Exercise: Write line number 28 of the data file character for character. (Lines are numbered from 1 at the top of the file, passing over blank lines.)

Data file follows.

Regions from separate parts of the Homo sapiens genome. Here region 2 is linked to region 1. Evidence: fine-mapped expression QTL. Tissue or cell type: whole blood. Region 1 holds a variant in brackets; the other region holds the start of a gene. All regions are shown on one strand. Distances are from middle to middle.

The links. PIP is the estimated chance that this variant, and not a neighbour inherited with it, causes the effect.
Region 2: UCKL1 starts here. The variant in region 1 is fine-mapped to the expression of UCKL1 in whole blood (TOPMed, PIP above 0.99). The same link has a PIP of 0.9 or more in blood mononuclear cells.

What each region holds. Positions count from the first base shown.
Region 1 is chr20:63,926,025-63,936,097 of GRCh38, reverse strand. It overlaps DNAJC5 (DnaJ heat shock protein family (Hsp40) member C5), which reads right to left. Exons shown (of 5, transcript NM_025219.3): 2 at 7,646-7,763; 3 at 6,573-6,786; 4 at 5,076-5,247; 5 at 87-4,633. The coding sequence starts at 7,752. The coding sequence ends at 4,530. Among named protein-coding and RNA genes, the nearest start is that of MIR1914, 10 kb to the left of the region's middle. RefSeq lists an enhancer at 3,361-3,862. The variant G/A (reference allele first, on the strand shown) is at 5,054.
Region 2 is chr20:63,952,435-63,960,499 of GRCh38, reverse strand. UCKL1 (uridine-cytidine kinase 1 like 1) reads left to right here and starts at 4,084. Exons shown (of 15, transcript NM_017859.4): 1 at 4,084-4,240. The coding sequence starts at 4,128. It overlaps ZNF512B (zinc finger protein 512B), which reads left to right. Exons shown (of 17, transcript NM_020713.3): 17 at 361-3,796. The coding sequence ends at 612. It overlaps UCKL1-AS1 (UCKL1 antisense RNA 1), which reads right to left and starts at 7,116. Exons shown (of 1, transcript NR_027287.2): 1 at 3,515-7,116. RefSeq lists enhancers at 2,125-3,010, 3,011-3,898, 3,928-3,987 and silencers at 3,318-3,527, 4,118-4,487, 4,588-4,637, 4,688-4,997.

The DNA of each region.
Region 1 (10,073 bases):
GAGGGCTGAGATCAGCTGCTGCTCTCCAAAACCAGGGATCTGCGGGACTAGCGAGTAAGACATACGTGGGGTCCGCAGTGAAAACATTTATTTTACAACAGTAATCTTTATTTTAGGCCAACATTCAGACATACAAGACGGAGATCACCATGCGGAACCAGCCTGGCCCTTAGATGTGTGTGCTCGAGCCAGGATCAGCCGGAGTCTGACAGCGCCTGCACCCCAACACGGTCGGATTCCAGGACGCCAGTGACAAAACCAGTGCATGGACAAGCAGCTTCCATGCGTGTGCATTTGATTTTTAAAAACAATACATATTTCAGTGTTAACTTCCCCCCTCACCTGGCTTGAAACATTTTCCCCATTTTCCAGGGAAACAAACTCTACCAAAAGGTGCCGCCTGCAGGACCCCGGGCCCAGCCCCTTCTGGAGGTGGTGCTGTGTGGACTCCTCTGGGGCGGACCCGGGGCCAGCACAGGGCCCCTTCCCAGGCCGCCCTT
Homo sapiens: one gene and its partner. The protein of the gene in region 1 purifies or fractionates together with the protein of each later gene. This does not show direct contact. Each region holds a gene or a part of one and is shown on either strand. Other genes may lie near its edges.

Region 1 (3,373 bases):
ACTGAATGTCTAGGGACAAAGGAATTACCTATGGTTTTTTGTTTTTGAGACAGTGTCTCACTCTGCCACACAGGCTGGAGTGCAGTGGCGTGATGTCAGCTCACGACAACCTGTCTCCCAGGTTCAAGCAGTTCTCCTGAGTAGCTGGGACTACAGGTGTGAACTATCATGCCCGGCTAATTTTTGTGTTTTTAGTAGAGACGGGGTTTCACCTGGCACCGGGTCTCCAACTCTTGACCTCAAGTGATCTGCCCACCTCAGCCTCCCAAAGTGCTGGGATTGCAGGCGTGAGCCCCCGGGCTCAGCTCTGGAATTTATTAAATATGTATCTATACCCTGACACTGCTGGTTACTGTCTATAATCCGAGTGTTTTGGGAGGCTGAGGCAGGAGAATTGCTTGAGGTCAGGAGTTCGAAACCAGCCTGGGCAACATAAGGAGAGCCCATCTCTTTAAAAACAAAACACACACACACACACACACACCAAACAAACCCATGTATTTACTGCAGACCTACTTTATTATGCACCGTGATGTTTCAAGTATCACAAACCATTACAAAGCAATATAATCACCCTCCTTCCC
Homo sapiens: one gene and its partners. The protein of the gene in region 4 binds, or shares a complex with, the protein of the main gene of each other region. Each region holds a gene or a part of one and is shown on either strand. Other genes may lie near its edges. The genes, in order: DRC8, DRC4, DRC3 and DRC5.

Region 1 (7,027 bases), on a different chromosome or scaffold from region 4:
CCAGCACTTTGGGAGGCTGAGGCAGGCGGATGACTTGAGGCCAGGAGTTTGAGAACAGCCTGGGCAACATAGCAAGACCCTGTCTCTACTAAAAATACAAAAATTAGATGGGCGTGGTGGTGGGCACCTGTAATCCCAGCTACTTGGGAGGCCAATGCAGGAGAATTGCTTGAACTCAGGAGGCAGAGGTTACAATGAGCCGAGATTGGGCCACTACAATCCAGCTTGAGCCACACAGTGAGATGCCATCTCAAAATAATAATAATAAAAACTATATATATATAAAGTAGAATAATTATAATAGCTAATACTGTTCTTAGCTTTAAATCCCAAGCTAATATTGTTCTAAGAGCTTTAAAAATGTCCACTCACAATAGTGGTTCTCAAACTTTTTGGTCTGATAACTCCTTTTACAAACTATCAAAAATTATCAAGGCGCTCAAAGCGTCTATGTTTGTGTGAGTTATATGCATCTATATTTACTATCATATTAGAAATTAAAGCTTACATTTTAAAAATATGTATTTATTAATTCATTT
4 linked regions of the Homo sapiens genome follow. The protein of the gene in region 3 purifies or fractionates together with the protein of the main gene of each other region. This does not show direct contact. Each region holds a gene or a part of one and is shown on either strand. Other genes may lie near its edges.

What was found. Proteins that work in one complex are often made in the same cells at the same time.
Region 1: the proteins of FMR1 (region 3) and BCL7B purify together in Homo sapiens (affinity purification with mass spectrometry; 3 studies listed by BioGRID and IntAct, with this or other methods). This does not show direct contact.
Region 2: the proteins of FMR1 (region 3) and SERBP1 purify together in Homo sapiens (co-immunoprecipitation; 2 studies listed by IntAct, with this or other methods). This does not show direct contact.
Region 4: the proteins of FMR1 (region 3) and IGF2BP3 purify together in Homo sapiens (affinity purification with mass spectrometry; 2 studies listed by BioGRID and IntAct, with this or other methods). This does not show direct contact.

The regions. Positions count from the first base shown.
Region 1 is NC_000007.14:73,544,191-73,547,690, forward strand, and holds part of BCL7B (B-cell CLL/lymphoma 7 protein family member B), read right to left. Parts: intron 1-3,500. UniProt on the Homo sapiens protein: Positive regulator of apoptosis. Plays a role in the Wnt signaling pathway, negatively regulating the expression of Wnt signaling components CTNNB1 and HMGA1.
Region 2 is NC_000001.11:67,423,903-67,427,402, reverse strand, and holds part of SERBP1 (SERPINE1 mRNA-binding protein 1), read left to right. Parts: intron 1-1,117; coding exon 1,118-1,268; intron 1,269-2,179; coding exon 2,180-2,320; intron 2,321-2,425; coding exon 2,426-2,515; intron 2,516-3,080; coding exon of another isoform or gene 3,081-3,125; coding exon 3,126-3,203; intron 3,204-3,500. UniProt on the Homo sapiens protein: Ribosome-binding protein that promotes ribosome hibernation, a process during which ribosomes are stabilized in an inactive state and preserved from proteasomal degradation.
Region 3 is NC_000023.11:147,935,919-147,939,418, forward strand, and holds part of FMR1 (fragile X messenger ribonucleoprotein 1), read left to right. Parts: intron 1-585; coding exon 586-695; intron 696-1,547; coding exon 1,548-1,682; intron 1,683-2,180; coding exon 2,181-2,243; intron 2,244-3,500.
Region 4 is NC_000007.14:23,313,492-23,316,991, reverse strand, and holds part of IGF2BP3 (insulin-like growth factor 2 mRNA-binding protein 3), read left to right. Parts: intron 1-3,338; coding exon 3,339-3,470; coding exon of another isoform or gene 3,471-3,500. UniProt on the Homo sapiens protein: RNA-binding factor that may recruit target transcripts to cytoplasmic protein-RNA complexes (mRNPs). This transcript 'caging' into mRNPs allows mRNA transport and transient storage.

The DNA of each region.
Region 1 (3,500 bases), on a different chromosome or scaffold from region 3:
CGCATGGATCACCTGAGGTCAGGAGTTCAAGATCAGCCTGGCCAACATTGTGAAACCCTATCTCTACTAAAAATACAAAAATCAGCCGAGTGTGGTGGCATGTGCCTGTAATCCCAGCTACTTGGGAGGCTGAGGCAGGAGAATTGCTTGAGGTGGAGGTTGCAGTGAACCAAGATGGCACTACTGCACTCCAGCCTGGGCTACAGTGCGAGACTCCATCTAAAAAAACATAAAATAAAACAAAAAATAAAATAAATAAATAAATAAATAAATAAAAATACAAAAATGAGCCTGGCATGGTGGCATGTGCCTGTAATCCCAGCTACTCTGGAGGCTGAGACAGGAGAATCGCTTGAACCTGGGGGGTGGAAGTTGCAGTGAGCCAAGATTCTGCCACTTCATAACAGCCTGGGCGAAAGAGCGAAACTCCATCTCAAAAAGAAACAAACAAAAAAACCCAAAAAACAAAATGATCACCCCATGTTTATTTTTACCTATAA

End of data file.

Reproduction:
CGCATGGATCACCTGAGGTCAGGAGTTCAAGATCAGCCTGGCCAACATTGTGAAACCCTATCTCTACTAAAAATACAAAAATCAGCCGAGTGTGGTGGCATGTGCCTGTAATCCCAGCTACTTGGGAGGCTGAGGCAGGAGAATTGCTTGAGGTGGAGGTTGCAGTGAACCAAGATGGCACTACTGCACTCCAGCCTGGGCTACAGTGCGAGACTCCATCTAAAAAAACATAAAATAAAACAAAAAATAAAATAAATAAATAAATAAATAAATAAAAATACAAAAATGAGCCTGGCATGGTGGCATGTGCCTGTAATCCCAGCTACTCTGGAGGCTGAGACAGGAGAATCGCTTGAACCTGGGGGGTGGAAGTTGCAGTGAGCCAAGATTCTGCCACTTCATAACAGCCTGGGCGAAAGAGCGAAACTCCATCTCAAAAAGAAACAAACAAAAAAACCCAAAAAACAAAATGATCACCCCATGTTTATTTTTACCTATAA